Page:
Call for Papers
2012 Conference on Ecstatic Naturalism
April 13th & 14th, Drew University - Madison, New Jersey
Departments of Religion, Philosophy and Theology – Boston University
Dean, Boston School of Theology
President, Highlands Institute for American Religious and Philosophical Thought
"Ecstatic Naturalism" is a relatively new but influential school of philosophical theology which proposes to conjoin continental phenomenology and American pragmatism from within the tradition of philosophical naturalism. Broadly put, ecstatic naturalism recognizes a deep and self-transforming dimension of nature: the difference between natura naturans (nature naturing) and natura naturata (nature natured). It is natura naturans which affords the possibility of religious transcendence via the ejection and subsequent semiosis of its potentials that take the shape of nature’s sacred folds. The religiosity of such transcendence is fully natural, as according to ecstatic naturalism, there is nothing other than nature. Ecstatic Naturalism's founder, Robert S. Corrington (Drew University) is heavily influenced by both the American and continental philosophical traditions generally, but in particular by philosophers such as C. S. Peirce, John Dewey, and George Santayana, as well as by F. W. J. Schelling, Martin Heidegger, and Karl Jaspers, to name but a few.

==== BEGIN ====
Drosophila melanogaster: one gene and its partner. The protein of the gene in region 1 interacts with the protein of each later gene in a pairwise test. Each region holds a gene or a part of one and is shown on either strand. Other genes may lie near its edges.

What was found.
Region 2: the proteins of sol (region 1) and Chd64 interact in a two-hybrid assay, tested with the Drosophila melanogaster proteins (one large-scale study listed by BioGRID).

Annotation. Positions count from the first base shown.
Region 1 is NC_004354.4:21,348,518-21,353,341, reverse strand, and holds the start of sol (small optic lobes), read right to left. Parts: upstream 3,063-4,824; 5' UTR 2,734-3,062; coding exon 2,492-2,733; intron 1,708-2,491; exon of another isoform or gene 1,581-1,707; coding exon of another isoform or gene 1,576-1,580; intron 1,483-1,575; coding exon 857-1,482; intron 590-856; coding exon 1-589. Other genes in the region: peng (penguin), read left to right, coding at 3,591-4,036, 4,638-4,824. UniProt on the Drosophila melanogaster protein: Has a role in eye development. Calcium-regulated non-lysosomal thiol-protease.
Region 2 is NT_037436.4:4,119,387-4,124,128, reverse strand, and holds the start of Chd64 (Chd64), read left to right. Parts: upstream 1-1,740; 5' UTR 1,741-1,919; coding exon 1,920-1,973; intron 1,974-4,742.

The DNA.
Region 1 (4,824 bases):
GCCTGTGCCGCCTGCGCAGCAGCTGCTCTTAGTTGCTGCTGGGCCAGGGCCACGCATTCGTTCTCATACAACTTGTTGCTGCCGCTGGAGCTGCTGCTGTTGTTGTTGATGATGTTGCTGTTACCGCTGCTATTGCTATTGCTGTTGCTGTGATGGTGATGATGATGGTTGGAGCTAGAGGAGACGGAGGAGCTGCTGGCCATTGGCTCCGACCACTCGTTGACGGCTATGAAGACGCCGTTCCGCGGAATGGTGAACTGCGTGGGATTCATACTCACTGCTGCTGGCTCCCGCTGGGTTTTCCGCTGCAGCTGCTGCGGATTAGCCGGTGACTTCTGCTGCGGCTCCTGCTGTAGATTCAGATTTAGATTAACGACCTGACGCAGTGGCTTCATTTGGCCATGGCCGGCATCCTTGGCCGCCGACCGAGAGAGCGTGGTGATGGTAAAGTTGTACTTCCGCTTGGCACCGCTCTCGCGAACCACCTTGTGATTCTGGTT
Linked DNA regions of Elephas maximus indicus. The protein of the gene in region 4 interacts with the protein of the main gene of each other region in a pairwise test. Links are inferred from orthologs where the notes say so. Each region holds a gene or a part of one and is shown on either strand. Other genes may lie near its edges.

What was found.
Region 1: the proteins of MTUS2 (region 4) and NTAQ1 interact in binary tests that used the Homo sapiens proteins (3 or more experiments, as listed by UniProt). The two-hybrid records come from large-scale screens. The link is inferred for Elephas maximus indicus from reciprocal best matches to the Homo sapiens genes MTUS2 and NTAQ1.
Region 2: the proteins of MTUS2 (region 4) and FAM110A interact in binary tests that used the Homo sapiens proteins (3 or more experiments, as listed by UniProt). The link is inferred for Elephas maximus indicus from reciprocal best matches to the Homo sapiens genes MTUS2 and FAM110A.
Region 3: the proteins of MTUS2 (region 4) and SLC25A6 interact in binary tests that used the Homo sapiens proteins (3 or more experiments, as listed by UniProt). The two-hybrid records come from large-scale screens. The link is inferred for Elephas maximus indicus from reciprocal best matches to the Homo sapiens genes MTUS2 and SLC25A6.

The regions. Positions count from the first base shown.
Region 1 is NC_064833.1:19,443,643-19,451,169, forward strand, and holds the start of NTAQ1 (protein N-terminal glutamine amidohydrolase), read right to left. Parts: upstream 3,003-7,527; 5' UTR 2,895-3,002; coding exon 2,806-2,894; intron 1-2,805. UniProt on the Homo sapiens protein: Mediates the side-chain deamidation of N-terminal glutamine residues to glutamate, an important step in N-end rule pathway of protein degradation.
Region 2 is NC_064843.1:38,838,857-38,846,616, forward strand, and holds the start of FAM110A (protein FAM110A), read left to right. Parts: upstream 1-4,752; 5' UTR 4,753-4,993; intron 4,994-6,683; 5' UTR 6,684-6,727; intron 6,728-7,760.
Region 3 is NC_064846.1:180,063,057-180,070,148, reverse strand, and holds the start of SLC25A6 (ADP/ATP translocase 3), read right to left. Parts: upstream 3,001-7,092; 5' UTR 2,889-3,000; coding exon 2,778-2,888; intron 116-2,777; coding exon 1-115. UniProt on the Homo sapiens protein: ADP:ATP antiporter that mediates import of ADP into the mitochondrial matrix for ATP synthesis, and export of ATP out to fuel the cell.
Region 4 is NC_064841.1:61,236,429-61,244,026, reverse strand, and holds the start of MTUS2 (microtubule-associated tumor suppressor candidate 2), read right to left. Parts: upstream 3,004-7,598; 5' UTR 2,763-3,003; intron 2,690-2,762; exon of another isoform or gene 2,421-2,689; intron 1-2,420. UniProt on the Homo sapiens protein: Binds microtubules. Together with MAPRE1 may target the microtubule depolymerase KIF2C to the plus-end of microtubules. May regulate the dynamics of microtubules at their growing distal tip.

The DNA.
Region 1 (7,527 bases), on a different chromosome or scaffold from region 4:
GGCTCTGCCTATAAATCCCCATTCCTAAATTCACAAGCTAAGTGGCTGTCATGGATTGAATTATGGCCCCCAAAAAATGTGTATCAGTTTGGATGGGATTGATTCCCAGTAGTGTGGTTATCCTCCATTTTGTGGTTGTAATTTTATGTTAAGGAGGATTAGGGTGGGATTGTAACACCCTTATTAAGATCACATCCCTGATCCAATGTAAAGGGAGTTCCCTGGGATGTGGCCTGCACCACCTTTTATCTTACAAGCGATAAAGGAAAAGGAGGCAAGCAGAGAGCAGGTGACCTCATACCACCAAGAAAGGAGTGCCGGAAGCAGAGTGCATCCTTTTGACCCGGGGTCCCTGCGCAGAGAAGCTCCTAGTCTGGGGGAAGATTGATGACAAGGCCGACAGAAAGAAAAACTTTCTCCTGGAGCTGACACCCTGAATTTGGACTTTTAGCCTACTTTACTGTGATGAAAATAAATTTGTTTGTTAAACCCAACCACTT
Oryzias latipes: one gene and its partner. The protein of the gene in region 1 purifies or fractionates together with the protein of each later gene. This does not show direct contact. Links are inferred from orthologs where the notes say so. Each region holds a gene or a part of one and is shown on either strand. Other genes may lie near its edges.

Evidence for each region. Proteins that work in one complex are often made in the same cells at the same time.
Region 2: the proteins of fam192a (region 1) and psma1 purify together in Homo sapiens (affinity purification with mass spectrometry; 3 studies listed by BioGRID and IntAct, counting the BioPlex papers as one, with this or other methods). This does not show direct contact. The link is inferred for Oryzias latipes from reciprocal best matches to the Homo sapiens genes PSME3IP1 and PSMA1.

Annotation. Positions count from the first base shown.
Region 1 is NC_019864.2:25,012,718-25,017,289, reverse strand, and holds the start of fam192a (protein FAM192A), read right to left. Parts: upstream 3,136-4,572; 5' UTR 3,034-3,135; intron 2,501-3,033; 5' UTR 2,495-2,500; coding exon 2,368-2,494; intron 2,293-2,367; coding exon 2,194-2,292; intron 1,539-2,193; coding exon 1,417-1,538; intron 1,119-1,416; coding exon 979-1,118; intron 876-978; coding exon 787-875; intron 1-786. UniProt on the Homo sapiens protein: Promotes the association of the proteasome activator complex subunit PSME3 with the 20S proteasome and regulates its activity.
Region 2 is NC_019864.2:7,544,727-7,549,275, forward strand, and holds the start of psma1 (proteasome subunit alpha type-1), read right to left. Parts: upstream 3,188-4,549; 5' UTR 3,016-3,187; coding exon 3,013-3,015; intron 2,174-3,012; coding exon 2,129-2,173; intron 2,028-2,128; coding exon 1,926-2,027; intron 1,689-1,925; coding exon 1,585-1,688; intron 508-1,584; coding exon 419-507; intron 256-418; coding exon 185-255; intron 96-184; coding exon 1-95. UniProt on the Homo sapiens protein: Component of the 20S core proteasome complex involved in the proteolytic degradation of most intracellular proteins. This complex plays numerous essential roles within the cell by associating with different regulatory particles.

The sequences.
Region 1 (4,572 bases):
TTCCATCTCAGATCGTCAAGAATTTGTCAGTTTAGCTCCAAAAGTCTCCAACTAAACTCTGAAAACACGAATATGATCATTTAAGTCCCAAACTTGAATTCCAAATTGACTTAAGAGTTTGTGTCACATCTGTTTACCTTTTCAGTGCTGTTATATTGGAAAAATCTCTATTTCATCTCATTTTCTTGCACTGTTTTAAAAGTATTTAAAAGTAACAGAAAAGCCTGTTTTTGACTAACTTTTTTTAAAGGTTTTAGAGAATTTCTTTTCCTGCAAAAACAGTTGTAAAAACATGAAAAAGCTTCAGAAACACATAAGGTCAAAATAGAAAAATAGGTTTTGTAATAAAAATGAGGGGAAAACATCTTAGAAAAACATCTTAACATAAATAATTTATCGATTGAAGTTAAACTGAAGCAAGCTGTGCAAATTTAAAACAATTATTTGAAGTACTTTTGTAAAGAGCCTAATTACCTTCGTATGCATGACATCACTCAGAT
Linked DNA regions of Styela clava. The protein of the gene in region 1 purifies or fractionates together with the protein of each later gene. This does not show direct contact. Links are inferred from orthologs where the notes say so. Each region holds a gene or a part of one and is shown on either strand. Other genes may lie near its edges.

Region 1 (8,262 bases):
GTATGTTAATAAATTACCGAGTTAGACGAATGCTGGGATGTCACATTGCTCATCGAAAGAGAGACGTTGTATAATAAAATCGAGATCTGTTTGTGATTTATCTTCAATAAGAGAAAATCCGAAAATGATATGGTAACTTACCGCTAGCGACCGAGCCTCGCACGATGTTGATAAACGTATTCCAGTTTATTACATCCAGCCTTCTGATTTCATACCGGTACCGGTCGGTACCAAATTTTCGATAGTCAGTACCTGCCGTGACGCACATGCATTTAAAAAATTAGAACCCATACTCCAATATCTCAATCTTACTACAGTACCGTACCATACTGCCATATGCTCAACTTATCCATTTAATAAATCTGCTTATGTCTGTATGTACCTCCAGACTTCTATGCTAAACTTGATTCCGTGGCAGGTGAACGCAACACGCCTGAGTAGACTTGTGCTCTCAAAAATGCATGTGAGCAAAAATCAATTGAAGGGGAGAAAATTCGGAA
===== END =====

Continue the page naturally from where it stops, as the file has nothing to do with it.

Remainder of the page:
Paper topics may include the following, but should include reference to ecstatic naturalism: philosophical naturalism, speculative and systematic philosophy, process philosophy, phenomenology, existentialism, hermeneutics, German idealism, mysticism, Asian religious traditions (Hinduism, Shamanism, Buddhism, Daoism, etc.) or philosophers such as Peirce, James, and Dewey; Buchler, Emerson, Schelling, Hegel, Leibniz, Spinoza, Heidegger, Tillich, Jaspers, Whitehead, Hartshorne, Bergson, Deleuze, Badiou, Žižek, Marion, etc.
This year the conference especially welcomes interdisciplinary papers, and papers which discuss contemporary American philosophy and ecstatic naturalism vis-a-vis recent developments in the continental tradition (speculative realism, object oriented philosophy, Caputo, Kearney, Desmond, Meillassoux, Harman, Latour, Laruelle, etc.)
Submissions require a proposal only, 250 words. Conference registration fee includes the conference, dinner, and an after-dinner presentation on the campus of Drew University which houses the Graduate Division of Religion and Drew Theological School.
Please email proposals by December 31st, 2011 to: Leon.Niemoczynski@loras.edu. We intend to notify authors of our decisions by January 31st, 2012.
The conference is being organized by Wade Mitchell and Renee Blanchard (both Drew University), with support by Leon Niemoczynski (Loras College).